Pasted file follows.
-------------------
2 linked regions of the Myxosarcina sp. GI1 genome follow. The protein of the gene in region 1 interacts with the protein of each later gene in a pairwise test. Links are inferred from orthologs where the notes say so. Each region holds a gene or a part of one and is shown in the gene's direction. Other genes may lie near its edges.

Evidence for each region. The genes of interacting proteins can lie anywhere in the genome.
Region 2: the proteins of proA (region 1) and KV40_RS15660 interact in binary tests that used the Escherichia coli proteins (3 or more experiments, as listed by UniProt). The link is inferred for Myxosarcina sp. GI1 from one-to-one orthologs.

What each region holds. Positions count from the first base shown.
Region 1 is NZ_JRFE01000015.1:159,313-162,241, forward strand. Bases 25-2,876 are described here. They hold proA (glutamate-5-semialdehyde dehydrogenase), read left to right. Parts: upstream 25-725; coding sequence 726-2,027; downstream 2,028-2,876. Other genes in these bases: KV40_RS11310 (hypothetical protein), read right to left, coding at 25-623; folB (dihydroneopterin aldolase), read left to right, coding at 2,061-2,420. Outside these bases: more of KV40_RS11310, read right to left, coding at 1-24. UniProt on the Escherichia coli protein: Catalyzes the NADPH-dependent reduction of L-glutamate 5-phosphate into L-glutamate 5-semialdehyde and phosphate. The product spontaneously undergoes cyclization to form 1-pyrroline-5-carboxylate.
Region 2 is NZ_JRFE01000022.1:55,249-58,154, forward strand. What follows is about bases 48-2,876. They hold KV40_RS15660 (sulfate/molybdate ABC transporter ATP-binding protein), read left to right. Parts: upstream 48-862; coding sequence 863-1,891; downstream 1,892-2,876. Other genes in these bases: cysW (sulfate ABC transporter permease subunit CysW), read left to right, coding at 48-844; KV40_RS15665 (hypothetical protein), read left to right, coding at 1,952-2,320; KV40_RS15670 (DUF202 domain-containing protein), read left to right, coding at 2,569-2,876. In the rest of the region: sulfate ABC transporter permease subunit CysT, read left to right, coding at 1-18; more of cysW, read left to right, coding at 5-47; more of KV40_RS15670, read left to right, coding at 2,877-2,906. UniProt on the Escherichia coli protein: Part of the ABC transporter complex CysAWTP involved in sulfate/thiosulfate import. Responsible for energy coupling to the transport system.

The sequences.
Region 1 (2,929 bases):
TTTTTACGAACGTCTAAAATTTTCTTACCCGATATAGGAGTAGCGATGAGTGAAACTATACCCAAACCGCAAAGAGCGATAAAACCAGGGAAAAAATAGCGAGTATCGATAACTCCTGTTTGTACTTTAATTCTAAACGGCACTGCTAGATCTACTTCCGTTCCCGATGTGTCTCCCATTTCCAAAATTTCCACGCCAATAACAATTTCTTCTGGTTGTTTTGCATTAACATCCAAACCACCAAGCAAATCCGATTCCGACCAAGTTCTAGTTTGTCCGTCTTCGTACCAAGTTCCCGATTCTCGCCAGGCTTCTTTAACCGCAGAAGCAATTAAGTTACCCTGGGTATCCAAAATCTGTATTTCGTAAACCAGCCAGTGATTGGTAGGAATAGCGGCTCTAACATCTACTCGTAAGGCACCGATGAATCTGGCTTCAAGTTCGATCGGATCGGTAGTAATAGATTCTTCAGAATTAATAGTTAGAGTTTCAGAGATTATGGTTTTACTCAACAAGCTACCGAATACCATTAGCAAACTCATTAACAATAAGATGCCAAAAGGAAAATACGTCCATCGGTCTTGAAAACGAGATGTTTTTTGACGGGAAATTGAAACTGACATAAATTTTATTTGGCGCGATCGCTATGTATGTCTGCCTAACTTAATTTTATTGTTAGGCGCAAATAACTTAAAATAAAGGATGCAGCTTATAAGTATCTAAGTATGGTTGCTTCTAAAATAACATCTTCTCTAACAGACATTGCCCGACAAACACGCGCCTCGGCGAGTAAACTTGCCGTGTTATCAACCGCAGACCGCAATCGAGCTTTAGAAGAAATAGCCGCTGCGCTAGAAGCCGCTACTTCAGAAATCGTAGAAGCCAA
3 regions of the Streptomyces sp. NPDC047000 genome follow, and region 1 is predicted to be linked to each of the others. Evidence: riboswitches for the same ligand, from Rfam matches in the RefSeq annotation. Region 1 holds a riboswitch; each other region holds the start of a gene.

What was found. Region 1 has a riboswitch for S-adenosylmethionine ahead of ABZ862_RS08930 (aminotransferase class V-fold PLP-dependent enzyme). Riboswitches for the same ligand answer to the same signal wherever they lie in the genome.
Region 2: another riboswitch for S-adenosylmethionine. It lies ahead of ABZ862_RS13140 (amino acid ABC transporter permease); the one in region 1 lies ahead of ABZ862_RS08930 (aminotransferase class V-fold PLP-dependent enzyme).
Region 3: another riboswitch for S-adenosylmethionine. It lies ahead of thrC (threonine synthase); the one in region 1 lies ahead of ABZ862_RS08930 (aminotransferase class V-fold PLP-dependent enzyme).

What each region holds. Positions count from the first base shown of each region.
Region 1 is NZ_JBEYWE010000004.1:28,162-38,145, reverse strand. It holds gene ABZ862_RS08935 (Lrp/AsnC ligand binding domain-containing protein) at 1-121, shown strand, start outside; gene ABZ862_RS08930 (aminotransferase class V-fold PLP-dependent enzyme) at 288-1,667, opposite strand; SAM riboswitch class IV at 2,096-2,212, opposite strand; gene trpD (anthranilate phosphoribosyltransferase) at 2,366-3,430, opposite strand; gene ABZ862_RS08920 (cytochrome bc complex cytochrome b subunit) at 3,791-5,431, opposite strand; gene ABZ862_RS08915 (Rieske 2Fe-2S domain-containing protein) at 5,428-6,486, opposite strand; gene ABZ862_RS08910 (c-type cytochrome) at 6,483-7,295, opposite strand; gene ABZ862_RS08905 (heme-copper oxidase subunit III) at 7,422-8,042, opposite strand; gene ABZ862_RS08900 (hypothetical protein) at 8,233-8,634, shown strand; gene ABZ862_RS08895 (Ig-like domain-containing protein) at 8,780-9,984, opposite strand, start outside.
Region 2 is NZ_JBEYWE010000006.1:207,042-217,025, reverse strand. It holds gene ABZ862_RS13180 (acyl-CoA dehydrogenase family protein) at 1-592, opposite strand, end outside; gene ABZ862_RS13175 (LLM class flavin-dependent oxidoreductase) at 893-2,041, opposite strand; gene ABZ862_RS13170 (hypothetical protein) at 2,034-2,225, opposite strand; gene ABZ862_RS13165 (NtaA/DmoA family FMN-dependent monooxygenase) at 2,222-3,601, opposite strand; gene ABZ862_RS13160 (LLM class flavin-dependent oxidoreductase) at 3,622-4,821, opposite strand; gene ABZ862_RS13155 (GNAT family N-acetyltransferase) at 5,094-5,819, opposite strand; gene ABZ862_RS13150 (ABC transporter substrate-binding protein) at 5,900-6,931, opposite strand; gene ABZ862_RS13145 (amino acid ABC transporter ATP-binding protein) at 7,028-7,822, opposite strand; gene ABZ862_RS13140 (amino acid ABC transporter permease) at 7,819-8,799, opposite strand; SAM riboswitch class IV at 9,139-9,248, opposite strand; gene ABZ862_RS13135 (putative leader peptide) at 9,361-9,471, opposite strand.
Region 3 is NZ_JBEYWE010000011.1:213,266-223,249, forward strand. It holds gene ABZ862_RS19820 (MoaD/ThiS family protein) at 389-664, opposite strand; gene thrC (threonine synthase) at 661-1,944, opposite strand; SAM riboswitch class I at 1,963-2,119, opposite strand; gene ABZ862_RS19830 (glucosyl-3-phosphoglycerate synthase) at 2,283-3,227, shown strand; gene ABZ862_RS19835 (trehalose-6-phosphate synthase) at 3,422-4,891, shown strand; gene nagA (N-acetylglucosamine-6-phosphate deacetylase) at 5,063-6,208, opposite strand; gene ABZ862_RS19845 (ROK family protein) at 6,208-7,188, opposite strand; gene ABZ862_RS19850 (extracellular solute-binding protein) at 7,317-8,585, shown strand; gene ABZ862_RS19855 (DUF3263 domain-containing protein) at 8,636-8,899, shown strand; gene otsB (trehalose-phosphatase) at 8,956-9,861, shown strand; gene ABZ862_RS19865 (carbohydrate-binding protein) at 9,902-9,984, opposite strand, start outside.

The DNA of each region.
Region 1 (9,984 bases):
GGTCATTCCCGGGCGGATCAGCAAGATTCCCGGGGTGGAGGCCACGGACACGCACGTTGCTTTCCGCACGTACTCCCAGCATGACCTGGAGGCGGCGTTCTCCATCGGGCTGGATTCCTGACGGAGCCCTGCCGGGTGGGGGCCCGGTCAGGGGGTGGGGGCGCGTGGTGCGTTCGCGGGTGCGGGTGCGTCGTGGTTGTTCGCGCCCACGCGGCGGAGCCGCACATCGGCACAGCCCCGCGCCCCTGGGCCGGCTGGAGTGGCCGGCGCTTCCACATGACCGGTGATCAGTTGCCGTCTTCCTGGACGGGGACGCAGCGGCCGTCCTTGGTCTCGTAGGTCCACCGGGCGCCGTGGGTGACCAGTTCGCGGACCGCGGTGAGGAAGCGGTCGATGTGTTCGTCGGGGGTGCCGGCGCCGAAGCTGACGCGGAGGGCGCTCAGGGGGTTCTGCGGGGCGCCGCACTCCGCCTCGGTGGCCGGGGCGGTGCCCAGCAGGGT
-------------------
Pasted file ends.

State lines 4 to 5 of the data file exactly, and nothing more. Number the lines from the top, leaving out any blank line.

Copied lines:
What each region holds. Positions count from the first base shown.
Region 1 is NZ_JRFE01000015.1:159,313-162,241, forward strand. Bases 25-2,876 are described here. They hold proA (glutamate-5-semialdehyde dehydrogenase), read left to right. Parts: upstream 25-725; coding sequence 726-2,027; downstream 2,028-2,876. Other genes in these bases: KV40_RS11310 (hypothetical protein), read right to left, coding at 25-623; folB (dihydroneopterin aldolase), read left to right, coding at 2,061-2,420. Outside these bases: more of KV40_RS11310, read right to left, coding at 1-24. UniProt on the Escherichia coli protein: Catalyzes the NADPH-dependent reduction of L-glutamate 5-phosphate into L-glutamate 5-semialdehyde and phosphate. The product spontaneously undergoes cyclization to form 1-pyrroline-5-carboxylate.